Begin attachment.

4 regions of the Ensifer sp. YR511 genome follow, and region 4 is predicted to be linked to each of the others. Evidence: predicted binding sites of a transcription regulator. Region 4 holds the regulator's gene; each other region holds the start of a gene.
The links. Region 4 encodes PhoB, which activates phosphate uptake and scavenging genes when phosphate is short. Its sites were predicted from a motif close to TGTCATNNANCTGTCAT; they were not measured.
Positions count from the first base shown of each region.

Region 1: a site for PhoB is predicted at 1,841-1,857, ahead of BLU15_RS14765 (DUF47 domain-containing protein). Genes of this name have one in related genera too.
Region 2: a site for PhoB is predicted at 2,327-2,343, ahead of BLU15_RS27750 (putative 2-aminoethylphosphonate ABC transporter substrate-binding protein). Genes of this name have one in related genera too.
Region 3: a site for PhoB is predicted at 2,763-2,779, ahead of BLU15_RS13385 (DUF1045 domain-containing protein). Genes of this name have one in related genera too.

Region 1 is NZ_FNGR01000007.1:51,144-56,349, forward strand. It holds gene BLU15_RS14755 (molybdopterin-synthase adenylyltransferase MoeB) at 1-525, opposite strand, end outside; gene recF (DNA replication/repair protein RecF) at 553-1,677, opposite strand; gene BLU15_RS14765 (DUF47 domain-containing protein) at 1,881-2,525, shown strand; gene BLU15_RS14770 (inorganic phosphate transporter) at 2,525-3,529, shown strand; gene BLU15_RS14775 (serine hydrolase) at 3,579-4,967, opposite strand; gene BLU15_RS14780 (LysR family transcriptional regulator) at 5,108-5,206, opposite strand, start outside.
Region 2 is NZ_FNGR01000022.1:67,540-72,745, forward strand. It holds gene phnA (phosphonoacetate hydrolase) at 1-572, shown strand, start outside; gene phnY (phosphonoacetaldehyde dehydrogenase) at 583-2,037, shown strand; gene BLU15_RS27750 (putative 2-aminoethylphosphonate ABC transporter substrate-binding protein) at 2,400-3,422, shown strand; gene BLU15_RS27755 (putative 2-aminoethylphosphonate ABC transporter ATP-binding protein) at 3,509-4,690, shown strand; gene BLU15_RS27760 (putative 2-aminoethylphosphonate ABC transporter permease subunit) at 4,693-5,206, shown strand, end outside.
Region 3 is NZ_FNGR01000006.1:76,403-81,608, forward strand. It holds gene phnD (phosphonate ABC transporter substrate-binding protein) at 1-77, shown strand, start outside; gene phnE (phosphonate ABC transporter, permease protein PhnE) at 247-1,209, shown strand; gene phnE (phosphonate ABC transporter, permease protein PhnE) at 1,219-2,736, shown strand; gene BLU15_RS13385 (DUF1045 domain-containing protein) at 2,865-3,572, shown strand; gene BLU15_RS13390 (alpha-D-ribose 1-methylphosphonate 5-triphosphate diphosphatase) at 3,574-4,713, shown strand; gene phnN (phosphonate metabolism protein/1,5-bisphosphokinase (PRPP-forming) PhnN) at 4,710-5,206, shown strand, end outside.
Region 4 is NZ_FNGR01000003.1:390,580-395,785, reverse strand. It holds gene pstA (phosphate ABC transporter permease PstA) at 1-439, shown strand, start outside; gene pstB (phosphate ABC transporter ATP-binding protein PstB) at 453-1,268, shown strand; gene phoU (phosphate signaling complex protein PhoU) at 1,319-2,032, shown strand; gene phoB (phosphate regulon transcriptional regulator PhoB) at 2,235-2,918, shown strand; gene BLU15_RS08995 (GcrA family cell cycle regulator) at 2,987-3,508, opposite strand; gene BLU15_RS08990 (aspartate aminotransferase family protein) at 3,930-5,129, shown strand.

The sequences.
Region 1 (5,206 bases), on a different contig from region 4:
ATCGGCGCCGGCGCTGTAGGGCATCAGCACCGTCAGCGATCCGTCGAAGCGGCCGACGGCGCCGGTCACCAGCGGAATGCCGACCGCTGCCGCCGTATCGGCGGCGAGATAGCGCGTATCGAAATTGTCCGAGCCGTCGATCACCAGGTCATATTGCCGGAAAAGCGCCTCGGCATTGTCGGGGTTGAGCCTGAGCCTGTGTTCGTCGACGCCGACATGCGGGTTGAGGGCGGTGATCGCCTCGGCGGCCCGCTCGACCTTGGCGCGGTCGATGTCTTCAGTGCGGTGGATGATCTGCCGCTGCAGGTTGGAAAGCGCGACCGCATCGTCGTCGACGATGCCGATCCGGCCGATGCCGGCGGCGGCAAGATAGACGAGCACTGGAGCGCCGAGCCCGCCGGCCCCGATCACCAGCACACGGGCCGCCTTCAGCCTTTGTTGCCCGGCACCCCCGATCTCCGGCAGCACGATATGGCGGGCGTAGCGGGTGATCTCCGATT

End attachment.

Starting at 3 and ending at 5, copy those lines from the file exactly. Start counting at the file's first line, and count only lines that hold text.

Positions count from the first base shown of each region.

Region 1: a site for PhoB is predicted at 1,841-1,857, ahead of BLU15_RS14765 (DUF47 domain-containing protein). Genes of this name have one in related genera too.
Region 2: a site for PhoB is predicted at 2,327-2,343, ahead of BLU15_RS27750 (putative 2-aminoethylphosphonate ABC transporter substrate-binding protein). Genes of this name have one in related genera too.